"It is not required, however, that the jurors be totally ignorant of the facts and issues involved. In these days of swift, widespread and diverse methods of communication, an important case can be expected to arouse the interest of the public in the vicinity, and scarcely any of
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those best qualified to serve as jurors will not have formed some impression or opinion as to the merits of the case. This is particularly true in criminal cases. To hold that the mere existence of any preconceived notion as to the guilt or innocence of an accused, without more, is sufficient to rebut the presumption of a prospective juror's impartiality would be to establish an impossible standard. It is sufficient if the juror can lay aside his impression or opinion and render a verdict based on the evidence presented in court."
Rideau too involved a factual pattern which in nowise resembles the facts before us. There a motion picture film with a sound track was made of an "interview" between the sheriff and defendant in which defendant admitted the robbery, kidnapping and murder. The film was shown on television on three occasions before a total estimated audience of 106,000. The population of the parish was 150,000. The defendant's motion for a change of venue was denied. Three members of the jury had heard the televised "interview" and two jurors were deputy sheriffs. The defense challenges of these jurors for cause were overruled, and since no peremptory challenges remained, they served. The Supreme Court, finding the "film" in fact was a public "trial" of defendant, held it was a denial of due process to reject the motion for a change of venue. The facts of the case on hand do not approach the situation there involved.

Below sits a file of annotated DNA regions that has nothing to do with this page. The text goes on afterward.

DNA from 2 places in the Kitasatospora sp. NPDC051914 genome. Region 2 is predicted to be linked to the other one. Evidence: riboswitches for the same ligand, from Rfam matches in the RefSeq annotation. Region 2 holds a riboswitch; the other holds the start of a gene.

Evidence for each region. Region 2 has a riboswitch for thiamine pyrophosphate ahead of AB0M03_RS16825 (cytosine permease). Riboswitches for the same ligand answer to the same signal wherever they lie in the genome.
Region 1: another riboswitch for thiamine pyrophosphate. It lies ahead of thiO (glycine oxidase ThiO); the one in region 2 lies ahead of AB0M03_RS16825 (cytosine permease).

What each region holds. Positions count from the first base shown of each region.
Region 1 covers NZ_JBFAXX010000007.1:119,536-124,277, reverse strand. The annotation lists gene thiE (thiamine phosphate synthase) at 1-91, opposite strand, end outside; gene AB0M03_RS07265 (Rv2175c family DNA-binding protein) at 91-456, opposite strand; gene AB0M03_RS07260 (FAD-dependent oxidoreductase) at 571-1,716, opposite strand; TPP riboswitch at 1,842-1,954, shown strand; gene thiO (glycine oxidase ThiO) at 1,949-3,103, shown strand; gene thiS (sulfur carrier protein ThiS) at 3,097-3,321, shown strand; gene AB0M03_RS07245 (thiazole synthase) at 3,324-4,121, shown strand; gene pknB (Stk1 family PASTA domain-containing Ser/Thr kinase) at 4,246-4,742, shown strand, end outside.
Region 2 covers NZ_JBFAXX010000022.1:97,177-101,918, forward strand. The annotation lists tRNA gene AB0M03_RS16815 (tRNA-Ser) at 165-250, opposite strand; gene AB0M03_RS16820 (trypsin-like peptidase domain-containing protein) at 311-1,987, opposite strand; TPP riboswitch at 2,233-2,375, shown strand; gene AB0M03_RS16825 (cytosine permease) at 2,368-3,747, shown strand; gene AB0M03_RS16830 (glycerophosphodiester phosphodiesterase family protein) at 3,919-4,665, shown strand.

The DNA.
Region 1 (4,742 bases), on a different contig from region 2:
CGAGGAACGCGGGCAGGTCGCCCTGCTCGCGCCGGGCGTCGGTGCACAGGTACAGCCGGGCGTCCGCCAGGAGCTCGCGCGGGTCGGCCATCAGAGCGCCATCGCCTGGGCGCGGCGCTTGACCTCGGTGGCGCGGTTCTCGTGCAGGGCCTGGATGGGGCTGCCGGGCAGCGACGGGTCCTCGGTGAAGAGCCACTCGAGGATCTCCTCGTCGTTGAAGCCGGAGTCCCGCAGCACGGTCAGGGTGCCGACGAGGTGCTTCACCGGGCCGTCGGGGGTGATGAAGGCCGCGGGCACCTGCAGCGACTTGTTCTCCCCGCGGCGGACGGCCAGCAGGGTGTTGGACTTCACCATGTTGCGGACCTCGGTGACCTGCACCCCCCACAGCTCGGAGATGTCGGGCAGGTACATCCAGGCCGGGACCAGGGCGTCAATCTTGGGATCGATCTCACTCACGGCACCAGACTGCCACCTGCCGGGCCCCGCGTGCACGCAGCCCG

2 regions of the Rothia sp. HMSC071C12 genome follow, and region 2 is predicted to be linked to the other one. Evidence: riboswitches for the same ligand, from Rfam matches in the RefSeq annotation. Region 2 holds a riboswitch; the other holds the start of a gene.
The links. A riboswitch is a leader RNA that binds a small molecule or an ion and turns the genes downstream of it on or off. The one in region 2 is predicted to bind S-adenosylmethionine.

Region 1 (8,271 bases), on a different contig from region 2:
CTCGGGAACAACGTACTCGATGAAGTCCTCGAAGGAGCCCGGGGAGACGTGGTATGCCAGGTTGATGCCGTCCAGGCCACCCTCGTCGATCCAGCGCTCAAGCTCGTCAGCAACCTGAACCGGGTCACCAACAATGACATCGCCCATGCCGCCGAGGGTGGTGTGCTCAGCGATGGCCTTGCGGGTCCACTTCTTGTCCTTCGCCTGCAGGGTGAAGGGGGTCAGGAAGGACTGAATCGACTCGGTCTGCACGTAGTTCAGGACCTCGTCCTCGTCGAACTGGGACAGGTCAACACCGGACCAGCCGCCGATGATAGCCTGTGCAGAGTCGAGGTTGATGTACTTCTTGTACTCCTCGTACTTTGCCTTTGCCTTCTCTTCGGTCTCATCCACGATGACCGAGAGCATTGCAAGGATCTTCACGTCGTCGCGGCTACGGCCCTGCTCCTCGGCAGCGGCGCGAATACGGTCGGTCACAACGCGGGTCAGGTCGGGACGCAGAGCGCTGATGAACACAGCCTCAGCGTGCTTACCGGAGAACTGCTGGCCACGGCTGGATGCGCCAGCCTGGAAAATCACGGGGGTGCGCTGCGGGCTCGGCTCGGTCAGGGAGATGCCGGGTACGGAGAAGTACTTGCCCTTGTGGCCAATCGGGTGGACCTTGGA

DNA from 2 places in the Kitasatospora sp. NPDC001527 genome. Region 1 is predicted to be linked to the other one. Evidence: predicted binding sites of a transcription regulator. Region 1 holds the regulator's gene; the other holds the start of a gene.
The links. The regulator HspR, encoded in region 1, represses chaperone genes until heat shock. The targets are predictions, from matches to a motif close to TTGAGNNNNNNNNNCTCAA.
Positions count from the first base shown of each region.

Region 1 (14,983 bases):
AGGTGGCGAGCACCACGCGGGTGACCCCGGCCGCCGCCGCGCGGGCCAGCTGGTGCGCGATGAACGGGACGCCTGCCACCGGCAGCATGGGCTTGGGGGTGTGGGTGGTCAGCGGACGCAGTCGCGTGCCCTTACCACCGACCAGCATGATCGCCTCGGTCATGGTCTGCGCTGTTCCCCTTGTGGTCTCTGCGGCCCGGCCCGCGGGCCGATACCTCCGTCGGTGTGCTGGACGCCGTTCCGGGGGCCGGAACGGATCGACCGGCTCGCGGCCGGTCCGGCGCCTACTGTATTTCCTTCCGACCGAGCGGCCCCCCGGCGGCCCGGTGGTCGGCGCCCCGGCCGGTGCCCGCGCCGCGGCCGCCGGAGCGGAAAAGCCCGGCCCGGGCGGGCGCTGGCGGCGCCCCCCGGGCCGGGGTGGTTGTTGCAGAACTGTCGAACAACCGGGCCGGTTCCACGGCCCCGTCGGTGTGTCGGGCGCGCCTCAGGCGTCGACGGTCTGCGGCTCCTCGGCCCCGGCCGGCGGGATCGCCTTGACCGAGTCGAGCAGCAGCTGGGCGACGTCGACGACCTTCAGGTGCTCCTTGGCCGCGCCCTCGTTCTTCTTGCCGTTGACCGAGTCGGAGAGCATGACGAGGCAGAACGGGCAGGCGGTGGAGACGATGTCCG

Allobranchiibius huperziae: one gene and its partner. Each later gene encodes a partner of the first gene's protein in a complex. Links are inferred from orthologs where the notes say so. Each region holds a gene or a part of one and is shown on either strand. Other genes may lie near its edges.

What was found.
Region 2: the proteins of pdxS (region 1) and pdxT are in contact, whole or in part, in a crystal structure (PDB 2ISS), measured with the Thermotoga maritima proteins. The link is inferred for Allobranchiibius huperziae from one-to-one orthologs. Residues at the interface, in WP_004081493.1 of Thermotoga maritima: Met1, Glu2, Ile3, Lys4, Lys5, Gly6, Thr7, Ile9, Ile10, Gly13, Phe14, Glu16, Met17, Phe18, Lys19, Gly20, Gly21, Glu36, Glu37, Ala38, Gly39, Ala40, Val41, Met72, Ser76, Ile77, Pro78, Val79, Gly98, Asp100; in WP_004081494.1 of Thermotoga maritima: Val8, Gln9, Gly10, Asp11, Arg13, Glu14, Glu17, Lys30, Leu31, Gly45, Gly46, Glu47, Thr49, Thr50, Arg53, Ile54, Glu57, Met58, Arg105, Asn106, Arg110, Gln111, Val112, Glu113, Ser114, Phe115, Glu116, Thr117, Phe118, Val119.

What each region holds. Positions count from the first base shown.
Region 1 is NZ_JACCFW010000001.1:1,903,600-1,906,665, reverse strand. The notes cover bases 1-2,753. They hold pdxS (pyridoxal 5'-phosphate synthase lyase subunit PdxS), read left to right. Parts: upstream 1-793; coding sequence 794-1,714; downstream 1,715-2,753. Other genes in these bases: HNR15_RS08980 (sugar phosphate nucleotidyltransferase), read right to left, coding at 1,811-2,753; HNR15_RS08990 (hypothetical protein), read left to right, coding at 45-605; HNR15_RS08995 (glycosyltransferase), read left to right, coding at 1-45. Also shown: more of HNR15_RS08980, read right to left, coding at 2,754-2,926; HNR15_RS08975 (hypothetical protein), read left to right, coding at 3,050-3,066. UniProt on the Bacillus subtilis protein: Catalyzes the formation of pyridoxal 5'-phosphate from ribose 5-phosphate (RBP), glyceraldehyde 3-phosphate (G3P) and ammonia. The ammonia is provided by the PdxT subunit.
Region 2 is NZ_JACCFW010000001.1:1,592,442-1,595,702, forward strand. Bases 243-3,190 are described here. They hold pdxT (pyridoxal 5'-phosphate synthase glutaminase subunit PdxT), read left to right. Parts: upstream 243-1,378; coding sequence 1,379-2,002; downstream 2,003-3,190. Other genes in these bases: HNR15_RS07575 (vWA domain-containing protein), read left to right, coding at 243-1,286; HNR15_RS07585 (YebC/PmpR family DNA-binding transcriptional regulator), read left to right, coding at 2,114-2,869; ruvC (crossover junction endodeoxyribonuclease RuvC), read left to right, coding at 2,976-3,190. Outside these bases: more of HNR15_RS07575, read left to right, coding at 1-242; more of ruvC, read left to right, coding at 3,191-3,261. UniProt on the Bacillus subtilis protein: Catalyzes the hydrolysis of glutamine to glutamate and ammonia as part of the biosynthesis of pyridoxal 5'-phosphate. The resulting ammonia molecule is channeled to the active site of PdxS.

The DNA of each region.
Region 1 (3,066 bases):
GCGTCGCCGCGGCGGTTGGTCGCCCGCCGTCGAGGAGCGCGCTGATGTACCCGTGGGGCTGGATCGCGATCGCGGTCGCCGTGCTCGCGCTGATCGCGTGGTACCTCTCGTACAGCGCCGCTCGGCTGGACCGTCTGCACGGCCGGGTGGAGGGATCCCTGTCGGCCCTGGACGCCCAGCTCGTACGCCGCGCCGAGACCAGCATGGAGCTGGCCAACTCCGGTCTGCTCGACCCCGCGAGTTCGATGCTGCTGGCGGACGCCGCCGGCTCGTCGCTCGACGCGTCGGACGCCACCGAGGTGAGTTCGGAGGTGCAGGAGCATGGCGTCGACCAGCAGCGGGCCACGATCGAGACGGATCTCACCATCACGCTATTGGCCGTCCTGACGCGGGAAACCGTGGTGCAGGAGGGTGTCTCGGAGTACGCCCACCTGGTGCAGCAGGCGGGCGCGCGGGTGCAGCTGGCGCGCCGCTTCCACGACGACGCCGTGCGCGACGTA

The order denying the motion for a new trial is affirmed.